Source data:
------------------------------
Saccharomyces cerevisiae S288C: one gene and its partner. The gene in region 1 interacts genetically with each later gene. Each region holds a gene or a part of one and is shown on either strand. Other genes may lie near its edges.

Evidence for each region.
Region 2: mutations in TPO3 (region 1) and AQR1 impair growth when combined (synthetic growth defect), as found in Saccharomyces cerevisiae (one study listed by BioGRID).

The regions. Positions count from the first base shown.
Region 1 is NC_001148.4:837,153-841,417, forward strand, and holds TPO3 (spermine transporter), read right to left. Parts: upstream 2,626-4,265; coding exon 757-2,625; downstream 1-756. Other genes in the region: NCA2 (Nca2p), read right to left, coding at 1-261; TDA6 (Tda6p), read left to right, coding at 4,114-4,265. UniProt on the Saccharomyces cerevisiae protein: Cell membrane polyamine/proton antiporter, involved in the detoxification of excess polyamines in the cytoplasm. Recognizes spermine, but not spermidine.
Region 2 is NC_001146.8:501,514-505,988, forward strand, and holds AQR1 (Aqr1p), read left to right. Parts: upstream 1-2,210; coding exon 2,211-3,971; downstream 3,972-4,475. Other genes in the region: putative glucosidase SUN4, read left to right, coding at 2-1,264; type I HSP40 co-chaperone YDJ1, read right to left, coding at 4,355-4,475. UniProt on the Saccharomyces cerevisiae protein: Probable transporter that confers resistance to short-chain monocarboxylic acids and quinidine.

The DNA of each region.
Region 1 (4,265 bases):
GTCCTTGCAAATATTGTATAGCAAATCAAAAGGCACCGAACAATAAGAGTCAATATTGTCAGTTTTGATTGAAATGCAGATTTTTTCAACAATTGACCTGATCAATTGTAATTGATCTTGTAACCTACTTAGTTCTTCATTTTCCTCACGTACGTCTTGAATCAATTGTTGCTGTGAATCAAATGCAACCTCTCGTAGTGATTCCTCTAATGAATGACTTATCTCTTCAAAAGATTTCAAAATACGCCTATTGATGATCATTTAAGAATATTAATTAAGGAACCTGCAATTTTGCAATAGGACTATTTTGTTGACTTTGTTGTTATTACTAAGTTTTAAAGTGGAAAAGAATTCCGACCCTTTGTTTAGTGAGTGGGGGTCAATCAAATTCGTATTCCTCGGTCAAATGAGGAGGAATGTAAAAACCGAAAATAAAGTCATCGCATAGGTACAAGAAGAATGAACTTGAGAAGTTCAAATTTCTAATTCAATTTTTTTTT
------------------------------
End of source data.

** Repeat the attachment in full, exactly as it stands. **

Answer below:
Saccharomyces cerevisiae S288C: one gene and its partner. The gene in region 1 interacts genetically with each later gene. Each region holds a gene or a part of one and is shown on either strand. Other genes may lie near its edges.

Evidence for each region.
Region 2: mutations in TPO3 (region 1) and AQR1 impair growth when combined (synthetic growth defect), as found in Saccharomyces cerevisiae (one study listed by BioGRID).

The regions. Positions count from the first base shown.
Region 1 is NC_001148.4:837,153-841,417, forward strand, and holds TPO3 (spermine transporter), read right to left. Parts: upstream 2,626-4,265; coding exon 757-2,625; downstream 1-756. Other genes in the region: NCA2 (Nca2p), read right to left, coding at 1-261; TDA6 (Tda6p), read left to right, coding at 4,114-4,265. UniProt on the Saccharomyces cerevisiae protein: Cell membrane polyamine/proton antiporter, involved in the detoxification of excess polyamines in the cytoplasm. Recognizes spermine, but not spermidine.
Region 2 is NC_001146.8:501,514-505,988, forward strand, and holds AQR1 (Aqr1p), read left to right. Parts: upstream 1-2,210; coding exon 2,211-3,971; downstream 3,972-4,475. Other genes in the region: putative glucosidase SUN4, read left to right, coding at 2-1,264; type I HSP40 co-chaperone YDJ1, read right to left, coding at 4,355-4,475. UniProt on the Saccharomyces cerevisiae protein: Probable transporter that confers resistance to short-chain monocarboxylic acids and quinidine.

The DNA of each region.
Region 1 (4,265 bases):
GTCCTTGCAAATATTGTATAGCAAATCAAAAGGCACCGAACAATAAGAGTCAATATTGTCAGTTTTGATTGAAATGCAGATTTTTTCAACAATTGACCTGATCAATTGTAATTGATCTTGTAACCTACTTAGTTCTTCATTTTCCTCACGTACGTCTTGAATCAATTGTTGCTGTGAATCAAATGCAACCTCTCGTAGTGATTCCTCTAATGAATGACTTATCTCTTCAAAAGATTTCAAAATACGCCTATTGATGATCATTTAAGAATATTAATTAAGGAACCTGCAATTTTGCAATAGGACTATTTTGTTGACTTTGTTGTTATTACTAAGTTTTAAAGTGGAAAAGAATTCCGACCCTTTGTTTAGTGAGTGGGGGTCAATCAAATTCGTATTCCTCGGTCAAATGAGGAGGAATGTAAAAACCGAAAATAAAGTCATCGCATAGGTACAAGAAGAATGAACTTGAGAAGTTCAAATTTCTAATTCAATTTTTTTTT